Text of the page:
3- No eating at dives at home or when on travel

- No reason to get sick and pay additional medical bills.

4- Won't shop at Walmart, Target, K-Mart, JC Penny, but Safeway, Publix, Costco and Home Depot are okay.

- Just kidding, I let my wife go to Walmart, Target, JC Penny

As far as "wealth effect", from June 2000 to now, the vast majority of stocks have under-performed cash stuffed in a mattress. The Dow Jones 30 back in 2000 are the the same as today. Remember the "blue chip" Dow components Eastman Kodak or Sears. Where are they now? Financial and technology stocks look good over the last few years but just go back 9 years and see why the term "Zombie Banks" applies to many financial stocks. Citibank is a $75 stock after a 10 for 1 reverse split and has to go up to $680 for people to break even after 10 years. Intel was a $74 dollar stock in 2000 and its $44 today. GE was a $48 stock and its is $17 and change today. This is after 17 1/2 years. Other have fared much worse.

I will say that the vast majority of our wealth was created slowly through real estate investments, fixed income investments, living 100% debt free, and disciplined spending habits. I don't own common stocks, mutual funds, or ETFs.

flintnational 12-04-2017 07:01 PM

Quote:

Originally Posted by hesperus (Post 1974436)
Almost, maybe...? We reached eight figures NW recently

If you didn't start spending, all the young dreamers would leave the forum. It's your duty. :)

Meadbh 12-04-2017 07:06 PM

No.

rodi 12-04-2017 07:08 PM

The gain this year has been beyond what I could have expected... And, yes, I feel wealthier, because I am.

That said, I can't expand my spending too much... or I run into issues with ACA tax credits and hurt my FAFSA EFC... Oldest son is a junior - so this year counts towards the FAFSA thing.

About half of our spending is covered by DH's SS, my micro pensions and rental income... the other half is withdrawn from the nest egg... We live pretty darn comfortable on a <3% withdrawal rate. Perhaps I'll bump it all the way up to 3% of our starting portfolio value.... heck, maybe I'll even figure out what the inflation adjustments should be, also... Either way I could give us a raise... But I don't see myself pulling out extra unless there is a need/want to justify it. I'm only a few years in and SOR risk is still on my brain.

W2R 12-04-2017 07:08 PM

Quote:

Originally Posted by NW-Bound (Post 1974443)
I have no "dream" anything, car, house, or vacation. If I can maintain the status quo, it's already plenty good for me. In order for me to spend significantly more, I need to see my stash doubled. Fat chance of that in the years ahead.

You never know what life may bring to you. It could happen. :)

USGrant1962 12-04-2017 07:13 PM

Quote:

Originally Posted by flintnational (Post 1974349)
From Wikipedia, "The wealth effect is the change in spending that accompanies a change in perceived wealth"

Has the rising stock market changed your spending?

No but it has made me a lot more comfortable with my WR. When I decided to pull the plug last year I was over 100% in FIRECalc. Now I'm well over 100% ;D.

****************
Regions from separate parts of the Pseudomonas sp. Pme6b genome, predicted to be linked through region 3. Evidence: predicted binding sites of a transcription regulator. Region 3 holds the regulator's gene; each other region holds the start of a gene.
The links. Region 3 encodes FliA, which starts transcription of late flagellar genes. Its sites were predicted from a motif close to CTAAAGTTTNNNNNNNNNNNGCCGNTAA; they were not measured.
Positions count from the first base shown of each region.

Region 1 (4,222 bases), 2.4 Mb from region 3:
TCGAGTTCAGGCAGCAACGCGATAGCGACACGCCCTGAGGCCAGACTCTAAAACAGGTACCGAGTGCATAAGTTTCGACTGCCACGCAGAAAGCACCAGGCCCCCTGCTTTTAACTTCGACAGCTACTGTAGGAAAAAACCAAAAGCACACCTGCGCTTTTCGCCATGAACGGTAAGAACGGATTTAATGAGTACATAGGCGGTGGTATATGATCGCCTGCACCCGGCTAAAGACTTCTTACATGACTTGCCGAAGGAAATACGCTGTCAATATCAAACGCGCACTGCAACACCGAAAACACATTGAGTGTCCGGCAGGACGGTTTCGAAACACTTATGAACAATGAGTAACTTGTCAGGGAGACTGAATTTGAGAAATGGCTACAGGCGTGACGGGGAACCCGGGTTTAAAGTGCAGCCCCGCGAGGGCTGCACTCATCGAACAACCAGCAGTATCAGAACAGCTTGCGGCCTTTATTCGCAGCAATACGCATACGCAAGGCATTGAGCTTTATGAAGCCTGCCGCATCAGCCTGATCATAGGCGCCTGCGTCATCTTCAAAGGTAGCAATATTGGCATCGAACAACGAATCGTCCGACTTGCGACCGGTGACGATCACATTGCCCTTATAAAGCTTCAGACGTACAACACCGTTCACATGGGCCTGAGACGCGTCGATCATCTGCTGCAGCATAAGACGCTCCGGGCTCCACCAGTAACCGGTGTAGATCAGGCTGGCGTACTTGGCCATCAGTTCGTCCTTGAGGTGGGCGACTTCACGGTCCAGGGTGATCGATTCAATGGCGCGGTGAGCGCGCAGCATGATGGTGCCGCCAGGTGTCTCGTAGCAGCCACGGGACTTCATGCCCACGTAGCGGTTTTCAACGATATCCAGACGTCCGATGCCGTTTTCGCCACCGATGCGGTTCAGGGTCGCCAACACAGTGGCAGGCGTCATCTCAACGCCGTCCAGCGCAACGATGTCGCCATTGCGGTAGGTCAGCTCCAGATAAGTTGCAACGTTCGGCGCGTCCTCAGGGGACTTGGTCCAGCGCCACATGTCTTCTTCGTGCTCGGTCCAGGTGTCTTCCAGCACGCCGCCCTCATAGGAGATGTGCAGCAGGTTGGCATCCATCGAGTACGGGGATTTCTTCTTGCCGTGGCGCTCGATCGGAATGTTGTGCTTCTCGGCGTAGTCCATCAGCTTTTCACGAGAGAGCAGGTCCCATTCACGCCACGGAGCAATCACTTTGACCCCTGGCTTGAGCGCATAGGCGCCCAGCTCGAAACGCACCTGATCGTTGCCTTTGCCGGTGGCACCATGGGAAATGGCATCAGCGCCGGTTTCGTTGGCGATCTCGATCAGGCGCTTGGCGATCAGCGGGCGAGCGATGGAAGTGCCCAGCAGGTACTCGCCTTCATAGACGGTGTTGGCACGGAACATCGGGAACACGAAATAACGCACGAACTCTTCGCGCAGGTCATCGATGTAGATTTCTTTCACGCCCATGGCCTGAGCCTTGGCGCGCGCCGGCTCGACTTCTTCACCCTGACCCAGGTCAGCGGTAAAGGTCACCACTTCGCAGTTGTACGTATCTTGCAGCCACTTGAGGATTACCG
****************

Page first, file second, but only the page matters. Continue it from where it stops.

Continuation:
flintnational 12-04-2017 07:23 PM

Darn, this thread is being out paced by the Colonoscopy thread! I feel so inadequate. :rofl::rofl:

FIREd 12-04-2017 07:28 PM

Spending is still what it was in the mid 2000’s (not even adjusted for inflation). Net worth is up 15x since then. So no...

Car-Guy 12-04-2017 07:30 PM

Quote:

Originally Posted by flintnational (Post 1974349)
Has the rising stock market changed your spending?

How about you?

Absolutely not. About a year after I retired, (five + years ago) I realized that we had more than enough. These days we just buy what we want, go where we want and do what we want regardless of what the market does. (no jets or yachts) The money I have in the market is strictly gambling money that I don't really expect I'll ever need.

NW-Bound 12-04-2017 07:34 PM

Quote:

Originally Posted by NW-Bound (Post 1974443)
... In order for me to spend significantly more, I need to see my stash doubled. Fat chance of that in the years ahead.

Quote:

Originally Posted by W2R (Post 1974452)
You never know what life may bring to you. It could happen. :)

I do not mind getting pleasantly surprised. But until that happens, I do not spend time thinking how I will up my spending.

Quote:

Originally Posted by flintnational (Post 1974459)
Darn, this thread is being out paced by the Colonoscopy thread! I feel so inadequate. :rofl::rofl:

See how geezers worry mostly about their health than about their money?

Health first, money second. I'd rather have good health and be living in an RV under the open sky of NM, than being bedridden with beaucoup money. Of course we want to have both, but have neither under our total control.

Nature Lover 12-04-2017 07:52 PM

I'm with the majority here. Only retired 2 years, now 57, so the recent gains are a good buffer against sequence of returns risk....but they haven't resulted in an increase in spending.

2017ish 12-04-2017 07:53 PM

Quote:

Originally Posted by audreyh1 (Post 1974433)
Yes, because we take a set % of our portfolio every year ....

+1. But, we are only 5 months into retirement and our spending changes/increases were of the type and magnitude that we long planned. So take my response with an extra few grains of salt.